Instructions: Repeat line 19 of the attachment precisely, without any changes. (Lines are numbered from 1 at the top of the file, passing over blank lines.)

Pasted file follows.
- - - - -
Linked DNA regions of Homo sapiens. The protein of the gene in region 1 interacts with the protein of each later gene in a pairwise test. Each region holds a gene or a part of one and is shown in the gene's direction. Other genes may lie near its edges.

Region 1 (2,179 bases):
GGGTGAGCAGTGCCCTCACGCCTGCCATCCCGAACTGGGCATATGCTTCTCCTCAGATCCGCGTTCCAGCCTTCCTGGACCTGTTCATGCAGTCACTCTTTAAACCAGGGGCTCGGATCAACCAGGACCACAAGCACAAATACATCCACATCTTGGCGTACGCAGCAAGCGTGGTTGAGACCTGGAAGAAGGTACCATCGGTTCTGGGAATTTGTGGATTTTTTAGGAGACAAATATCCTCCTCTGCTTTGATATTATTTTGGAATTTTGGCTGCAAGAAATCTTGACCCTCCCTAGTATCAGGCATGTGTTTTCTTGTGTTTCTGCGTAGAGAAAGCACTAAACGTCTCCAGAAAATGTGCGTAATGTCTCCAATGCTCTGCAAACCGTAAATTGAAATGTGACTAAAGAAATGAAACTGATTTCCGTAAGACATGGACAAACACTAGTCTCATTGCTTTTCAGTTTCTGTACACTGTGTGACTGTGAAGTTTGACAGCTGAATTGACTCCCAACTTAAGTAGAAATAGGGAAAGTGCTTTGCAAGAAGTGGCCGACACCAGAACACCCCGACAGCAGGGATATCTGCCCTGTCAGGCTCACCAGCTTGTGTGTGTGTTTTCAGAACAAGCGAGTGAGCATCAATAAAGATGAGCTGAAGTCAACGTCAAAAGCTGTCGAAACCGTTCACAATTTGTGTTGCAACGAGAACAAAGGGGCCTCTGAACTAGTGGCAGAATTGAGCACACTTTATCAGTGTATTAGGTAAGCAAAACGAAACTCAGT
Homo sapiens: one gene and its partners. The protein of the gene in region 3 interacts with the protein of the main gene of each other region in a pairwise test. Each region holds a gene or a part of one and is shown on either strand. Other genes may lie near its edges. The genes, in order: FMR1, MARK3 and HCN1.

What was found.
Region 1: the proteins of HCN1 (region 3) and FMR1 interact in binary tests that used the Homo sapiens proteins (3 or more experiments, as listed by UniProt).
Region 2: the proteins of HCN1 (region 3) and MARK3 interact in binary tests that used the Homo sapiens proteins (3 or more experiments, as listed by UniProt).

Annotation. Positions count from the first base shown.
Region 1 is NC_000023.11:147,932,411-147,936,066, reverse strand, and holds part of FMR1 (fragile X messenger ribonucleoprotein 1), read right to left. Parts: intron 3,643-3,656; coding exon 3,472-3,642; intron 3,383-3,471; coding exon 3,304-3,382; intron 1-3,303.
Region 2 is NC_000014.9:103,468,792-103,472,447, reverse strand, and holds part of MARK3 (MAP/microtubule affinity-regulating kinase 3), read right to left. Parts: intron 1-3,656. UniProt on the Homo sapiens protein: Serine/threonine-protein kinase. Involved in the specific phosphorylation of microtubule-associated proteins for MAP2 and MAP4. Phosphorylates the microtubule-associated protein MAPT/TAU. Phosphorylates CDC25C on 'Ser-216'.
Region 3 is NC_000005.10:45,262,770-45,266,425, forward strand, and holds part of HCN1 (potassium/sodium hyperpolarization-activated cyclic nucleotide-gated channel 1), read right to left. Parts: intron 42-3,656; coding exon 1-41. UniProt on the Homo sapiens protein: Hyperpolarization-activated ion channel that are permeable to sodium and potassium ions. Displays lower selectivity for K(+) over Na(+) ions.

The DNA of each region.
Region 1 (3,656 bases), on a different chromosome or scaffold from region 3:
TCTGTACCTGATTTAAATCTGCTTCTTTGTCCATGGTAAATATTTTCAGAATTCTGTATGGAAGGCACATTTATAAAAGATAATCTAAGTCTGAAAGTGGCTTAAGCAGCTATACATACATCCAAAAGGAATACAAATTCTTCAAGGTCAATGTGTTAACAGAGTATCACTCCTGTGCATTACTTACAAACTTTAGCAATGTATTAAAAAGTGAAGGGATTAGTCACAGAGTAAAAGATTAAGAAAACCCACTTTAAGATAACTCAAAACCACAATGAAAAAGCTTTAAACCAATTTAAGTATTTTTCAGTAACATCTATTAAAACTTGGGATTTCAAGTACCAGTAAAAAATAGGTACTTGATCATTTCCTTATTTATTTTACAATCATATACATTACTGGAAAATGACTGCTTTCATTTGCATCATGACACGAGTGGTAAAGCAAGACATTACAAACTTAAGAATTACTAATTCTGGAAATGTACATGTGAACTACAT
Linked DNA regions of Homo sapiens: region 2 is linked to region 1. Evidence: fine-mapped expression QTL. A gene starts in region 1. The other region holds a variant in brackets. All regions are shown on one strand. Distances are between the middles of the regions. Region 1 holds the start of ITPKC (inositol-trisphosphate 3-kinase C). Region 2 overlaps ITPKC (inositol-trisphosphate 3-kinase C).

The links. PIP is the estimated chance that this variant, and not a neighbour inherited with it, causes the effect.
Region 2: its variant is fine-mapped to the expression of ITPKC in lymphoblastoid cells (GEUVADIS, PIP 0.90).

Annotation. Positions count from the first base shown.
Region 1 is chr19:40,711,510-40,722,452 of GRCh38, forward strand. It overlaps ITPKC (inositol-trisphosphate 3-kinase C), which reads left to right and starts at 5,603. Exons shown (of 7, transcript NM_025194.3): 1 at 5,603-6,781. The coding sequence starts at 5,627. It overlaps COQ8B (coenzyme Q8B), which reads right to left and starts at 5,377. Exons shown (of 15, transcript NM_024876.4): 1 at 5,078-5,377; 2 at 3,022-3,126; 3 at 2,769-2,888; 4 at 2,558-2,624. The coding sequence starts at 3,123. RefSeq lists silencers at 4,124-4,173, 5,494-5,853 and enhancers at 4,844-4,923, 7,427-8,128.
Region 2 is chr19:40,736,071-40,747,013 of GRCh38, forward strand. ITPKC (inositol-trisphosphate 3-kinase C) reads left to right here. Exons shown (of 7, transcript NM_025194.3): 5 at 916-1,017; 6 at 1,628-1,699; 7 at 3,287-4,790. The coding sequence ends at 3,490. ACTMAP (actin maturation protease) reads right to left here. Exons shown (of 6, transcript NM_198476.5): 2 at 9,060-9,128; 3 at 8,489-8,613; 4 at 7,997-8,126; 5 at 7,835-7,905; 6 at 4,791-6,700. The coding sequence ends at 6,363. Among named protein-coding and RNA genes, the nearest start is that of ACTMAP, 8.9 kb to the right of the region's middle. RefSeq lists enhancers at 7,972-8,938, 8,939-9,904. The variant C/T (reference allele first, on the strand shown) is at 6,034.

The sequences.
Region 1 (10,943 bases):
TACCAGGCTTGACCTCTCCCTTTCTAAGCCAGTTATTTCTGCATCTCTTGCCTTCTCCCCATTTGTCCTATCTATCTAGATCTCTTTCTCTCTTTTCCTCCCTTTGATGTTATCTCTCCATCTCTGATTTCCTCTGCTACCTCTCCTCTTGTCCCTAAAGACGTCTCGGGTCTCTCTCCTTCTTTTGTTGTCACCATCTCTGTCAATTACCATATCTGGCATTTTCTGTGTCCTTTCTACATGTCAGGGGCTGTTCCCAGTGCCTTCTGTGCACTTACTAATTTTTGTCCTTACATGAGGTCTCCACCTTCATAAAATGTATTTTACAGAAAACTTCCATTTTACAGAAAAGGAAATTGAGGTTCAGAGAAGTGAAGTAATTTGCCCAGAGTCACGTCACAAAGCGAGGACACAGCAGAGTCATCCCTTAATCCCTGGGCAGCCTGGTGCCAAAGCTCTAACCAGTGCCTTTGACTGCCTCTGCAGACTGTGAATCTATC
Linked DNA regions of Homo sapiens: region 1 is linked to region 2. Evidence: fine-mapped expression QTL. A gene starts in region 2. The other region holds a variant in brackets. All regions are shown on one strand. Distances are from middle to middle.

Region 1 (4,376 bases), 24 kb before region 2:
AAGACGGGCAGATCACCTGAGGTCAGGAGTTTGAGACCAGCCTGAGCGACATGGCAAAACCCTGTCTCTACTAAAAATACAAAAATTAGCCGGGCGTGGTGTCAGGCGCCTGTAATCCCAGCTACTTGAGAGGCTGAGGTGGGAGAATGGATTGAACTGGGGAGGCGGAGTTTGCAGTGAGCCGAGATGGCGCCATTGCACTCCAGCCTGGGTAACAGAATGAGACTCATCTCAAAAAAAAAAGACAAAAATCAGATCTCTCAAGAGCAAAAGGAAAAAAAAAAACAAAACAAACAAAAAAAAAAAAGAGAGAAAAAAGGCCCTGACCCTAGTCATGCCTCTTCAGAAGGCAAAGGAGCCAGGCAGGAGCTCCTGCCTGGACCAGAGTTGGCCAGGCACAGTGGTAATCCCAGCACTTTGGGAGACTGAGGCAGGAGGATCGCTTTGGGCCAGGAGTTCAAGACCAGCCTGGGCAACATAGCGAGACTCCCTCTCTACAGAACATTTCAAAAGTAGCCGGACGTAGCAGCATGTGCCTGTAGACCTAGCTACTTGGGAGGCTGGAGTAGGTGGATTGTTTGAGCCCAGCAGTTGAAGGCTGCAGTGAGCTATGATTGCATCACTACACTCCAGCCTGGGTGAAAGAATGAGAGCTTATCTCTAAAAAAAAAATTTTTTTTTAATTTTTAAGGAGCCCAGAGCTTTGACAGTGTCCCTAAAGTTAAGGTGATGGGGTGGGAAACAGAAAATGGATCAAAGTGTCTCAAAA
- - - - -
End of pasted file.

Region 1 is chr19:40,711,510-40,722,452 of GRCh38, forward strand. It overlaps ITPKC (inositol-trisphosphate 3-kinase C), which reads left to right and starts at 5,603. Exons shown (of 7, transcript NM_025194.3): 1 at 5,603-6,781. The coding sequence starts at 5,627. It overlaps COQ8B (coenzyme Q8B), which reads right to left and starts at 5,377. Exons shown (of 15, transcript NM_024876.4): 1 at 5,078-5,377; 2 at 3,022-3,126; 3 at 2,769-2,888; 4 at 2,558-2,624. The coding sequence starts at 3,123. RefSeq lists silencers at 4,124-4,173, 5,494-5,853 and enhancers at 4,844-4,923, 7,427-8,128.